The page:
At the retreat I was leading yesterday, someone asked about dealing with “emotional obstacles”, in particular how does mindfulness practice help. The main thing we need to remember is that obstacles only occur when there is attachment. If we become fascinated with some feeling state, memory or detail of emotional experience, there can be a contraction or compression of attention. This compacting produces the apparent shape and form of the obstacle, it appears to us as something real and permanent. That leads to struggle and more emotional experience as we become frustrated, upset or whatever reactions we get. That then repeats the activity and it becomes the next obstacle.
We can keep in mind the Zen expression, mizuno no kokoro or “heart like water”. Water does not recognize obstacles, its behaviour is that of flow and circumvention. It does not become attached to objects, it penetrates or goes around them. When we experience some apparently unresolvable emotional experience, one which arises as if it were an obstacle, our practice is best when it opens around that experience, like water around a large boulder or island. It is best when it saturates and dissolves the experience, that is, when we come to recognize the transience of that experience.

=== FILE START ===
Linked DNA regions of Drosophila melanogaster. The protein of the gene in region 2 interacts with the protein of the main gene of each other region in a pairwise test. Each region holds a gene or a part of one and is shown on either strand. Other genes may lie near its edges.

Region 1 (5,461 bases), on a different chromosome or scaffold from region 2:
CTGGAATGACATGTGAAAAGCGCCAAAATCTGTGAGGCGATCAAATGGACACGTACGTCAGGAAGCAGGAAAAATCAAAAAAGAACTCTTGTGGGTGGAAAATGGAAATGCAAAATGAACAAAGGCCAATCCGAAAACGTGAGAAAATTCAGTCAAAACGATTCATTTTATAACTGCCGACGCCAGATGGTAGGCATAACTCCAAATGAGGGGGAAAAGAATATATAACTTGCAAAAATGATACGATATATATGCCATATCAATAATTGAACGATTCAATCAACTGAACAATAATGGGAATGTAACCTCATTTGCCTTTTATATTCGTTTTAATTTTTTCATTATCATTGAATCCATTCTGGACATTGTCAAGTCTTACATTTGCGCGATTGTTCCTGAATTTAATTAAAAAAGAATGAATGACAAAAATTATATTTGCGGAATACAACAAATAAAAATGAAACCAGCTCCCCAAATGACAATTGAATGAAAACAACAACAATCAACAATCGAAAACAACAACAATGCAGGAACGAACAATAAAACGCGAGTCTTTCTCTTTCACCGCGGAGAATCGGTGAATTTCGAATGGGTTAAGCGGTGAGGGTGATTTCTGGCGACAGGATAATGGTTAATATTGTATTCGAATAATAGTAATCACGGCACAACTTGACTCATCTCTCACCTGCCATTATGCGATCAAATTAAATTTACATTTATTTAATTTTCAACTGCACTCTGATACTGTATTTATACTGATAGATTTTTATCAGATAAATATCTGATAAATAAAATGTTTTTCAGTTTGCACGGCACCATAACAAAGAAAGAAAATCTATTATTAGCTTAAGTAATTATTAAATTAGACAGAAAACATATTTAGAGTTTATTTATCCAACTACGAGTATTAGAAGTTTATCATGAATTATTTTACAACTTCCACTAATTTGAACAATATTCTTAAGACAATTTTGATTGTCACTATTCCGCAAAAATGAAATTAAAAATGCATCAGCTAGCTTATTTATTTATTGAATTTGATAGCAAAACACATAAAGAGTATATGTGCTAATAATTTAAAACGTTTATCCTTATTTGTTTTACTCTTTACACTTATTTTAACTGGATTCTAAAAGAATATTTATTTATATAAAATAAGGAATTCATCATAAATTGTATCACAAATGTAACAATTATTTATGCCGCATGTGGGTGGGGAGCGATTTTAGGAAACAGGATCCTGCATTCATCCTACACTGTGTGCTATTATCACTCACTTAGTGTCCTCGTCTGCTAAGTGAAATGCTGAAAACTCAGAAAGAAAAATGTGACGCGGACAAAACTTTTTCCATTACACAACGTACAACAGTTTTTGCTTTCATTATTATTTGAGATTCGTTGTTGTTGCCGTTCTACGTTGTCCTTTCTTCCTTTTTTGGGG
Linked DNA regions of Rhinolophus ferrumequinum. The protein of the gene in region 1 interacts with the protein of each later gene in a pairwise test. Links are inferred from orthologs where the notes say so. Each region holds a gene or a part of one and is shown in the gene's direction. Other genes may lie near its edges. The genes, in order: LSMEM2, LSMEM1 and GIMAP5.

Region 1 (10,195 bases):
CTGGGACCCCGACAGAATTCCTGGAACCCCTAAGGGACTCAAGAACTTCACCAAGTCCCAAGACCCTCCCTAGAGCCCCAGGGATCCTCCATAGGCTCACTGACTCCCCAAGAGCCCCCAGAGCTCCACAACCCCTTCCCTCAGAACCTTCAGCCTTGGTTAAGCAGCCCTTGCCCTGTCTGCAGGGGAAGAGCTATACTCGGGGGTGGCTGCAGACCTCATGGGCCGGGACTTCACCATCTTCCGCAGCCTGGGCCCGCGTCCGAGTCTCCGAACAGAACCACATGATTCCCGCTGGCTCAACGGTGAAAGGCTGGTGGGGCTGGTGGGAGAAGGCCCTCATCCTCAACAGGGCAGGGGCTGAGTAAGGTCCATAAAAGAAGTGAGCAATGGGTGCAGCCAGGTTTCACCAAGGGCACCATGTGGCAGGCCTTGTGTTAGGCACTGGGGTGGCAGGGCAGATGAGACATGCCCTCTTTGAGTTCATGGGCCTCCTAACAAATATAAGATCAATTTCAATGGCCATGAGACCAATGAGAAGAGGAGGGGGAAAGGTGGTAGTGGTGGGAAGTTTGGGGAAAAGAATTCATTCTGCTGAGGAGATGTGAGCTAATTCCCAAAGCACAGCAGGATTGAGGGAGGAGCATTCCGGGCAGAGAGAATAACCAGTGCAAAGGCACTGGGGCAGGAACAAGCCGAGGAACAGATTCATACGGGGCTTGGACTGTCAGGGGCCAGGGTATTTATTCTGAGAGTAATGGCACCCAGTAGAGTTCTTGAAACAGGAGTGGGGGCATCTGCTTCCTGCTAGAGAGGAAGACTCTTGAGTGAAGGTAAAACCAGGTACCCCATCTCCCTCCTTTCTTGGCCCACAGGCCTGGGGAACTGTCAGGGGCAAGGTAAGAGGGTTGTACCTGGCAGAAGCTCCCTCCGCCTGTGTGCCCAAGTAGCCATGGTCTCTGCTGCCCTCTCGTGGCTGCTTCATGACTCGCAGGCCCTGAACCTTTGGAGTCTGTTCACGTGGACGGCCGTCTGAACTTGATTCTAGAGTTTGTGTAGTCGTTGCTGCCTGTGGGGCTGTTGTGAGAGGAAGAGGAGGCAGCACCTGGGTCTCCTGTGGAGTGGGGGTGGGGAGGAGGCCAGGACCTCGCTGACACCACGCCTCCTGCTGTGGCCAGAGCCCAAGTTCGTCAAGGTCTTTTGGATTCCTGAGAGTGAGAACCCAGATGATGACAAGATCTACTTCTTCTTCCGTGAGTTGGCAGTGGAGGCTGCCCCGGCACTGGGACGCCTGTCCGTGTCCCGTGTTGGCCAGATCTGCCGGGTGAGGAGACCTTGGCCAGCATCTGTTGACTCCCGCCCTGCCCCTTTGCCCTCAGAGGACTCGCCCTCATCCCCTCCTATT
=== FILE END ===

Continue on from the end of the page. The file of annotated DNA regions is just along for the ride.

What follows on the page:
Yours in the Dharma,
om namo amida butsu
Read this week’s Ask the Religion Experts column here